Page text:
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London ISP Community Fibre Cut 1Gbps Broadband to £25

Thursday, Jun 1st, 2023 (10:49 am) - Score 1,392
CommunityFibre-Engineer-Next-to-Ladder-2022

London-focused broadband ISP CommunityFibre, which aims to deploy a new Fibre-to-the-Premises (FTTP) network to cover over 2.2 million UK premises by the end of 2024 (720,000 premises have already been done), has discounted the price of their 1Gbps plan to just £25 per month for 24-months (£27 thereafter).

The only negative of the latest offer for new customers is that their one-off setup fee has slightly increased to £14.95. Otherwise, prices for CommunityFibre’s main packages start from £20 per month on a 24-month term for a 150Mbps (symmetric speed) plan (£22 thereafter) and that rises to just £49 per month for their top 3Gbps tier (£51 thereafter). All of the above packages include a WiFi 6 router and unlimited usage.

Consumers can also check out their Social Tariff – Community Fibre Essential, which offers a basic 20Mbps service for just £12.50 per month. But this is actually available to everybody, rather than just being restricted to those on state benefits, provided you’re covered by their new network of course.

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Mark-Jackson
By Mark Jackson
Mark is a professional technology writer, IT consultant and computer engineer from Dorset (England), he also founded ISPreview in 1999 and enjoys analysing the latest telecoms and broadband developments. Find me on X (Twitter), Mastodon, Facebook and .
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Comments
15 Responses
  1. Avatar photo tsd says:

    “*We may, at our discretion, on or after 1st April every year increase the monthly price of the following, but not limited to, broadband, call plans, call charges, Community Fibre TV, additional routers and WiFi in Every Room by the Government published Consumer Price Index (CPI) from January of the same year plus an extra 2.9%. For example, the CPI in Jan 2023 was 10.1%, so a monthly broadband price of £25 went up to £28.25 in April 2023. Please see our Terms and Conditions for full details.”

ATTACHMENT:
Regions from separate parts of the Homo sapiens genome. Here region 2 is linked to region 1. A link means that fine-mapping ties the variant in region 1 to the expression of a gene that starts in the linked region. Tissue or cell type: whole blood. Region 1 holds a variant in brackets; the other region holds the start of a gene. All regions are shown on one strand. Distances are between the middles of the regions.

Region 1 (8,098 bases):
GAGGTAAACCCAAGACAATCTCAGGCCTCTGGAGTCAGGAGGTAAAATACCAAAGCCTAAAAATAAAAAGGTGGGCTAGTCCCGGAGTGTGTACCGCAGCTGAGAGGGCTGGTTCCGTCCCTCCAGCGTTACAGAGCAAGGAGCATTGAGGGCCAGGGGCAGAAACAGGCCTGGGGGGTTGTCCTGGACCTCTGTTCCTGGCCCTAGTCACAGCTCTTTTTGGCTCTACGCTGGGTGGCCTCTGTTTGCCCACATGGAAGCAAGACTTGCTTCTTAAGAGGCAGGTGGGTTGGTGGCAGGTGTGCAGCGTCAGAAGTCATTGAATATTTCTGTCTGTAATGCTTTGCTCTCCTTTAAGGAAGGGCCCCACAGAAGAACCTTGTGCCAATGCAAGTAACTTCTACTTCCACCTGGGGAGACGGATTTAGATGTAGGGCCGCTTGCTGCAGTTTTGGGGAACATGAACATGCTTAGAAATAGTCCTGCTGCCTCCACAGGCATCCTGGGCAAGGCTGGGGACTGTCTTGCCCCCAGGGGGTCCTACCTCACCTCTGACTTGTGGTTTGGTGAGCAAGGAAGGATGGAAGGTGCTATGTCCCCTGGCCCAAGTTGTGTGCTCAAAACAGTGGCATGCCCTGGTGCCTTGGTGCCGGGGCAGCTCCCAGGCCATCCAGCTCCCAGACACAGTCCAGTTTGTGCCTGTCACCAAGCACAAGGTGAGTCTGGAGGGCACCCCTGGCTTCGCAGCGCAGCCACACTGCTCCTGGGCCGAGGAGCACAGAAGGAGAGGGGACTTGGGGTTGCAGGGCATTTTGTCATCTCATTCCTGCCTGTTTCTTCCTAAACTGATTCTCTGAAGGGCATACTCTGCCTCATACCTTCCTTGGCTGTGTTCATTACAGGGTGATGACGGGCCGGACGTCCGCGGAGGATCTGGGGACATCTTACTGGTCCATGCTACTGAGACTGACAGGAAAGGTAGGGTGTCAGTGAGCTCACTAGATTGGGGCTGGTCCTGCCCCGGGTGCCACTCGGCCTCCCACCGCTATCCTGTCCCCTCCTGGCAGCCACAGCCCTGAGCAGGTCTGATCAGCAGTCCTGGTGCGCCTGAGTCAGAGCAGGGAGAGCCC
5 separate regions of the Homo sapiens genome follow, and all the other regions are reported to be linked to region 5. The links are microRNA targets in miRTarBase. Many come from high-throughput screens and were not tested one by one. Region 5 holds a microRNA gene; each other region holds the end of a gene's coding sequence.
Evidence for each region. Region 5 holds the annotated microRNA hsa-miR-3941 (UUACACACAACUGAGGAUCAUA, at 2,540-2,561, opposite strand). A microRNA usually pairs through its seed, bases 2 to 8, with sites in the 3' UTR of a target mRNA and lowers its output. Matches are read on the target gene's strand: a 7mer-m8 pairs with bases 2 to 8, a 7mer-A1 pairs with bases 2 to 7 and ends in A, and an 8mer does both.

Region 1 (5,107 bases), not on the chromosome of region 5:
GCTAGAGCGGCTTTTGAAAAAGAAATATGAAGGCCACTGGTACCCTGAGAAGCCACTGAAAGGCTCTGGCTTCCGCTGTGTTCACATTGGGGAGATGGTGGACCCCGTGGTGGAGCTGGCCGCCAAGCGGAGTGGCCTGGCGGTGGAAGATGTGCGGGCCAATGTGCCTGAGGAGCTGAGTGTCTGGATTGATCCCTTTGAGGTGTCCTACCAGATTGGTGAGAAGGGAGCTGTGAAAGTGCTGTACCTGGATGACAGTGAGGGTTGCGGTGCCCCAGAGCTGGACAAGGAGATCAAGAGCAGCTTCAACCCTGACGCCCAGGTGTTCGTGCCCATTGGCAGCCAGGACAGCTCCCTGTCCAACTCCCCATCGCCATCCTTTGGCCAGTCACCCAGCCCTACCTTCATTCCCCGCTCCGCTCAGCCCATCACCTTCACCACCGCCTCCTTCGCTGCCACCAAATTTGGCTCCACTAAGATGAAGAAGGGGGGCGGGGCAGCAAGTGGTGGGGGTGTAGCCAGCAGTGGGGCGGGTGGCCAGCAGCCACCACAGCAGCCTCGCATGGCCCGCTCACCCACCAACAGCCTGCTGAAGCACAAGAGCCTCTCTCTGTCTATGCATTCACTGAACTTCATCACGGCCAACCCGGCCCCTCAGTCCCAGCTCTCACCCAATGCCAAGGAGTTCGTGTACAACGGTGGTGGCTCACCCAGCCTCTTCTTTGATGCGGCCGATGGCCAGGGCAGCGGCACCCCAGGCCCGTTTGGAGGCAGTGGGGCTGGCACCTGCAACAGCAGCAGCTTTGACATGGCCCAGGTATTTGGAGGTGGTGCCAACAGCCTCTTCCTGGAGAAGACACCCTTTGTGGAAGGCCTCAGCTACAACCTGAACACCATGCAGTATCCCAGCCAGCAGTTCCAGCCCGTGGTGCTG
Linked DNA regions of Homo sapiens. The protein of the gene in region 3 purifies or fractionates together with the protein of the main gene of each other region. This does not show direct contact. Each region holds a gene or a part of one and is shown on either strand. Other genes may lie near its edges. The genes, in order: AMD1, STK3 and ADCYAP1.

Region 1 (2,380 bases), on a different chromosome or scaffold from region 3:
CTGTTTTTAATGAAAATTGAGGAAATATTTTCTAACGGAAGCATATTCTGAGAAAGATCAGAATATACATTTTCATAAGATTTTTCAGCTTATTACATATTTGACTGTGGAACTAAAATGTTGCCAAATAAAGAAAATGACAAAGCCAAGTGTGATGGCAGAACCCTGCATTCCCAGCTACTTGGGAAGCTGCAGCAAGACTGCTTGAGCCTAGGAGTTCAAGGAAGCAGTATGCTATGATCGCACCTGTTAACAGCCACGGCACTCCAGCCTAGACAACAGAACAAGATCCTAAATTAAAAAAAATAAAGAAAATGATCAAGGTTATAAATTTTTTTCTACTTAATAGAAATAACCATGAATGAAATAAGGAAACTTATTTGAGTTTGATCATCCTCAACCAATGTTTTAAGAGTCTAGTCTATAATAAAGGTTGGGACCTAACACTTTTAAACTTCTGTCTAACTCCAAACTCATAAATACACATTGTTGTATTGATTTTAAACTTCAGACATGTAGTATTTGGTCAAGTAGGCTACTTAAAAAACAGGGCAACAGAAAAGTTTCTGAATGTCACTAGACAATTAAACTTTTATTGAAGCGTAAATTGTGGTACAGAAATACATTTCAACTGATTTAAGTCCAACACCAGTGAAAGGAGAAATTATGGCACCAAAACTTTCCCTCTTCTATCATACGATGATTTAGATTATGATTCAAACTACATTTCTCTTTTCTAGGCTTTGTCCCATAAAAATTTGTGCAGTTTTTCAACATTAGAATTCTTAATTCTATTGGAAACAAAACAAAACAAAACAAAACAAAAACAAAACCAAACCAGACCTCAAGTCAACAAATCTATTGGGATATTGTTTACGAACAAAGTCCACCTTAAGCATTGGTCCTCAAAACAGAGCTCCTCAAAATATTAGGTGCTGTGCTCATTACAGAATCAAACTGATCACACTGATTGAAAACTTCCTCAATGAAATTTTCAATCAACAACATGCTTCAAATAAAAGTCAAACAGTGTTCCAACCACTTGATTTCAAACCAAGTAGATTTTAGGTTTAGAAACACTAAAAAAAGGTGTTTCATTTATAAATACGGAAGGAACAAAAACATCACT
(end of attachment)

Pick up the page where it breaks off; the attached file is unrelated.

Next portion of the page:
1. Avatar photo Zakir says:

      Im with Hyperoptic which they they don’t increase your price plan throughout your whole contract but they don’t have good offers which Community fibre offers for example Im paying £35 for 1gbps per month and if your getting 1gbps with Community fibre offer your still paying less then Hyperoptic even if they increase the price if your on 24 month contract.

      Community Fibre works out better Im only with Hyperoptic as have cabled my building a while back FTTB the only provider who can offer speeds up to 1gbps.

  2. Avatar photo father_ted says:

    While I disagree with price rises in fixed term consumer contracts, this is a pretty strong offer.

    Similar pricing previously ran as a time-limited promotion for a month or three, expiring yesterday. Looks like 3Gbps is the new 1Gbps.

    I’d say it makes good commercial sense – customers willing to spend £50/month are worth having, because they generally don’t use any more data than 1Gbps subscribers. The only substantial marginal cost is the CPE.

    It’s hard to justify any Openreach based 1000/115 service in preference to CF 3Gbps where available. The lack of static IP is possible to work around.

    Compare the prices for 1000/115: Zen £55, Vodafone £49, TalkTalk £49, Plusnet £42, BT £41.

    Likewise, for anyone who isn’t an enthusiast and wants a reasonably priced option, 1Gbps at £25 is a no-brainer. For the same money you could get Vodafone 80/20 at £25, nothing from BT/Zen (150/30 at £30), Plusnet 80/20 at £25 and so on.

    I hope they keep scaling successfully and don’t run out of IPv4…